Acrolein Dimer as a Marker for Direct Detection of Acrolein in Wine

  • R. Bauer Institute for Microbial Biotechnology and Metagenomics, Department of Biotechnology, University of the Western Cape, Cape Town, South Africa
  • F. Hiten Central Analytical Facility, Stellenbosch University, Stellenbosch, South Africa
  • A.M. Crouch Institute of Molecular Sciences, Faculty of Science, University of the Witwatersrand, Johannesburg, South Africa
  • J. Kossmann Institute for Plant Biotechnology, Department of Genetics, Stellenbosch University, Stellenbosch, South Africa
  • B.V. Burger Department of Chemistry, Stellenbosch University, Stellenbosch, South Africa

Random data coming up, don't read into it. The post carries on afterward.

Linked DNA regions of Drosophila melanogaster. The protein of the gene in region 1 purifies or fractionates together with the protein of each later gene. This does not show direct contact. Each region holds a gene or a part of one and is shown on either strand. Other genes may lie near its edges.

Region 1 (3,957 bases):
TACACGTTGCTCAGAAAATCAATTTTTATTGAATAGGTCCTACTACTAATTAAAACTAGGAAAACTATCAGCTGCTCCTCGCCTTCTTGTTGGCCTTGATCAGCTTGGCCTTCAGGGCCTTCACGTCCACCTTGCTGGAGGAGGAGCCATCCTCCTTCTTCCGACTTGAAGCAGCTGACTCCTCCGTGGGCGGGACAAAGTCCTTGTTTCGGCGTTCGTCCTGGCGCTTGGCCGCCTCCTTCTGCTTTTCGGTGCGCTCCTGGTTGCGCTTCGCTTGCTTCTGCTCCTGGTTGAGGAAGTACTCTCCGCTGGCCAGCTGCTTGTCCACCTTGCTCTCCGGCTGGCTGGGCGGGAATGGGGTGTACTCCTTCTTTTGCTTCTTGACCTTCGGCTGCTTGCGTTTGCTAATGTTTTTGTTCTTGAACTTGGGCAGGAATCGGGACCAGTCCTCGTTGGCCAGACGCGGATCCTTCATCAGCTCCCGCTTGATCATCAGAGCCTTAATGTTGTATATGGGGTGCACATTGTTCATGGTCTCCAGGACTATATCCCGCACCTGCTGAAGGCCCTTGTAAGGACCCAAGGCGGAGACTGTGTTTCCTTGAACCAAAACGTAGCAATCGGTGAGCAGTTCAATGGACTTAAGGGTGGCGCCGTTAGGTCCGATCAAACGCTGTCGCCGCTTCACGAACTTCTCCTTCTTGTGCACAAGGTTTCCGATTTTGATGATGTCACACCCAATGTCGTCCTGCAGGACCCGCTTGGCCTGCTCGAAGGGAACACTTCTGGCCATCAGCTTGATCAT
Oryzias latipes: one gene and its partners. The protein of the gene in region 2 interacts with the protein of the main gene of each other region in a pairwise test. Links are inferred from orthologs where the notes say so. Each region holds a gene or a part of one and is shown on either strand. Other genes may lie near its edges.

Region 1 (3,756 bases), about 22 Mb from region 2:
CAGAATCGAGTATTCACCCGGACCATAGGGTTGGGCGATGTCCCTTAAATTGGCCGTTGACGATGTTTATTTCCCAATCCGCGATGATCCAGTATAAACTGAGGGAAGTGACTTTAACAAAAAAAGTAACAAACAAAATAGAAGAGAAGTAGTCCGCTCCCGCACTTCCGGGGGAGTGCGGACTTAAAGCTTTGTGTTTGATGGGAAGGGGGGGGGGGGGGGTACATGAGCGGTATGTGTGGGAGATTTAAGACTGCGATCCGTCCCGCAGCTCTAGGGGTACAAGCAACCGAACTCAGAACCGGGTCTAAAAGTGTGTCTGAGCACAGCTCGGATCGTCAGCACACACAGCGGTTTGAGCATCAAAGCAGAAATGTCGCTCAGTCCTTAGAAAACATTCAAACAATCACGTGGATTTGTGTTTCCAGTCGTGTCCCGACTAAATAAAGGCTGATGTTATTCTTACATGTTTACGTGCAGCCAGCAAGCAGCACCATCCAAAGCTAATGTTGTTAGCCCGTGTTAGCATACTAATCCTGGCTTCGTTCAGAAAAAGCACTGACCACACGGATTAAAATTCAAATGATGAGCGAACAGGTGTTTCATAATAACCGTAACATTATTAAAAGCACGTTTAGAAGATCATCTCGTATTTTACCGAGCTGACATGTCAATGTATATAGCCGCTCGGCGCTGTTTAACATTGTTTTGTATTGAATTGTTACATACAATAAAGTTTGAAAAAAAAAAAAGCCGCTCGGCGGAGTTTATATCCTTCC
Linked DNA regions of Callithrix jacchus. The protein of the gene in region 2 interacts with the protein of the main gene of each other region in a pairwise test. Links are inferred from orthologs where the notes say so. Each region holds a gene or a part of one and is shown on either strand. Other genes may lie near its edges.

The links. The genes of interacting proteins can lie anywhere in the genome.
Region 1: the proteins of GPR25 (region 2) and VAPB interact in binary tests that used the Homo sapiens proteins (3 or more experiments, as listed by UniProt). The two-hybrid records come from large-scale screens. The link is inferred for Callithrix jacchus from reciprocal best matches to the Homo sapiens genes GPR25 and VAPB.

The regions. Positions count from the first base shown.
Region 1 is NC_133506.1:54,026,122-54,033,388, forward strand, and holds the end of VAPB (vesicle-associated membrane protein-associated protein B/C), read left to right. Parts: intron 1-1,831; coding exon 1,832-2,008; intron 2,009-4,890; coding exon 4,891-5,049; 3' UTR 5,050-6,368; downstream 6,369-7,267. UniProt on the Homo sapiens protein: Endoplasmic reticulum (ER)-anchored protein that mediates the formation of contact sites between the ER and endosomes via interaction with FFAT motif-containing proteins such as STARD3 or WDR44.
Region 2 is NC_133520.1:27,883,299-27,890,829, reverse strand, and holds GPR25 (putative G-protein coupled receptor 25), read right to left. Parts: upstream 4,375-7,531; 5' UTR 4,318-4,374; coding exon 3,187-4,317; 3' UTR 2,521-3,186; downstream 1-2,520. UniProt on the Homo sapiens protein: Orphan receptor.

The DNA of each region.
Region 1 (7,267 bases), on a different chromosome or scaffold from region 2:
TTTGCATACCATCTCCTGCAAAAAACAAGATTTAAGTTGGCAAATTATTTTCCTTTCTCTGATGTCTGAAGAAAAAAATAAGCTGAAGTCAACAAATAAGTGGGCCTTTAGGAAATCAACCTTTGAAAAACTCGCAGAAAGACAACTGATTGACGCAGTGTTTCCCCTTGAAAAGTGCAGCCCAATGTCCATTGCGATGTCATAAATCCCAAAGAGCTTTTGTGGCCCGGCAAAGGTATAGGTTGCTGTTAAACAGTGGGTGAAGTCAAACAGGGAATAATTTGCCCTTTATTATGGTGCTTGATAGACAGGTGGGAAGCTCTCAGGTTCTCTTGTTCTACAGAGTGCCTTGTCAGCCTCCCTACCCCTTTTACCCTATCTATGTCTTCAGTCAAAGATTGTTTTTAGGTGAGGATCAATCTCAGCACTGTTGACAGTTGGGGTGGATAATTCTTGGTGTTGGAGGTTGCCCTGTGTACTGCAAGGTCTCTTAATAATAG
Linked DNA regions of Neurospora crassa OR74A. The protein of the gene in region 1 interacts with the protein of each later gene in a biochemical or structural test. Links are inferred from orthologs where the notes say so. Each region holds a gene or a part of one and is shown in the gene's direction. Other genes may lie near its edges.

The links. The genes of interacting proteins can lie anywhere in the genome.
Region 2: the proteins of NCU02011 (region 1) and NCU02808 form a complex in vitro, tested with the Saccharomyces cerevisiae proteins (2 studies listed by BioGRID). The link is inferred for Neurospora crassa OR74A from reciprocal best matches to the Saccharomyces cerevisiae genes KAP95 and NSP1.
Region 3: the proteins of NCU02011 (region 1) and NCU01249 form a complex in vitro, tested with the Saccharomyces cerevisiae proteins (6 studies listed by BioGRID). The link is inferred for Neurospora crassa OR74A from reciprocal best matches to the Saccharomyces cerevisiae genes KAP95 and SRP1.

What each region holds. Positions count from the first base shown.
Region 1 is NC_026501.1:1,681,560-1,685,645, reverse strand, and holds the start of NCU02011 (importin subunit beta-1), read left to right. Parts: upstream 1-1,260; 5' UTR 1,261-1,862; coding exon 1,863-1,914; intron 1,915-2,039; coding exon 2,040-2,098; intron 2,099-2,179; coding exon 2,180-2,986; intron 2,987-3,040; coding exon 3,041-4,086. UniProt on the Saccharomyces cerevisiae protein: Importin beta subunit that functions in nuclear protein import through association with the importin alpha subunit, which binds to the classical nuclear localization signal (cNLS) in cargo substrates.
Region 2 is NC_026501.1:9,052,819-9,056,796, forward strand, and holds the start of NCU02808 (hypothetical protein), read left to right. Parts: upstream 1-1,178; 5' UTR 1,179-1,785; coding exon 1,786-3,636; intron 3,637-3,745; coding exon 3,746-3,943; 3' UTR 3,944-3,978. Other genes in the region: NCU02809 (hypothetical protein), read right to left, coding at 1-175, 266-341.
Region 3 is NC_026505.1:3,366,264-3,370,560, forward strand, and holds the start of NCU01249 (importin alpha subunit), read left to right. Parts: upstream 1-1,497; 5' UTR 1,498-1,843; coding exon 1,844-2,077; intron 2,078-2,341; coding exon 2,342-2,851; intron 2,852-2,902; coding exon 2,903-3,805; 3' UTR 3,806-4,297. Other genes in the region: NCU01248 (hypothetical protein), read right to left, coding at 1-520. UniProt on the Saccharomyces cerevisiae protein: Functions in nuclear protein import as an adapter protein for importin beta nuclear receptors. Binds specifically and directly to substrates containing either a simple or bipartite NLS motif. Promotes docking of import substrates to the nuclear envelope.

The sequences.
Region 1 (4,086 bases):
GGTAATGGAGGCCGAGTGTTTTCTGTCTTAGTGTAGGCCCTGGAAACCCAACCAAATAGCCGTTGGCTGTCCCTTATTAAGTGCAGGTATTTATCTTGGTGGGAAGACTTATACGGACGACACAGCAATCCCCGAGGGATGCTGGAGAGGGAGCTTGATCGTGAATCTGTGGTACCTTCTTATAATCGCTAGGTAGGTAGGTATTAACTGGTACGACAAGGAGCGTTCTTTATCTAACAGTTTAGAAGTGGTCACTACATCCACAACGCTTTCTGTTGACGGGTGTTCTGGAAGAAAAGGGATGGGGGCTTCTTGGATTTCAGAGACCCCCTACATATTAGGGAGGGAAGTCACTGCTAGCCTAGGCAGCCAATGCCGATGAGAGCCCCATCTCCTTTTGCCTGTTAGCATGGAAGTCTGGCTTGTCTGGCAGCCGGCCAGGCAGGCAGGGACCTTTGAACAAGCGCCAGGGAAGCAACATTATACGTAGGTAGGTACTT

Acrolein is highly toxic and its presence in wine has been correlated with the development of bitterness.
Analytical detection and quantification in aqueous solutions are challenging due to high reactivity
and problems with chemical derivative analysis. Here we demonstrate the potential of a natural
derivative, formed under conditions prevailing in wine, as a marker for acrolein detection. Solid-phase
microextraction (SPME) coupled with gas chromatograph mass spectrometry (GC-MS) was validated as
a technique for direct detection of the acrolein dimer. Conventional GC-MS analysis using a quadrupole
mass spectrometer did not provide sufficient chromatographic resolution for the separation of the target
analyte from interfering compounds. Accurate mass measurements with time-of-flight (TOF)-MS, on the
other hand, allowed qualitative and quantitative measurements of the acrolein dimer. This work lays the
analytical foundation for studies on the evolution of acrolein and its dimer in solution.


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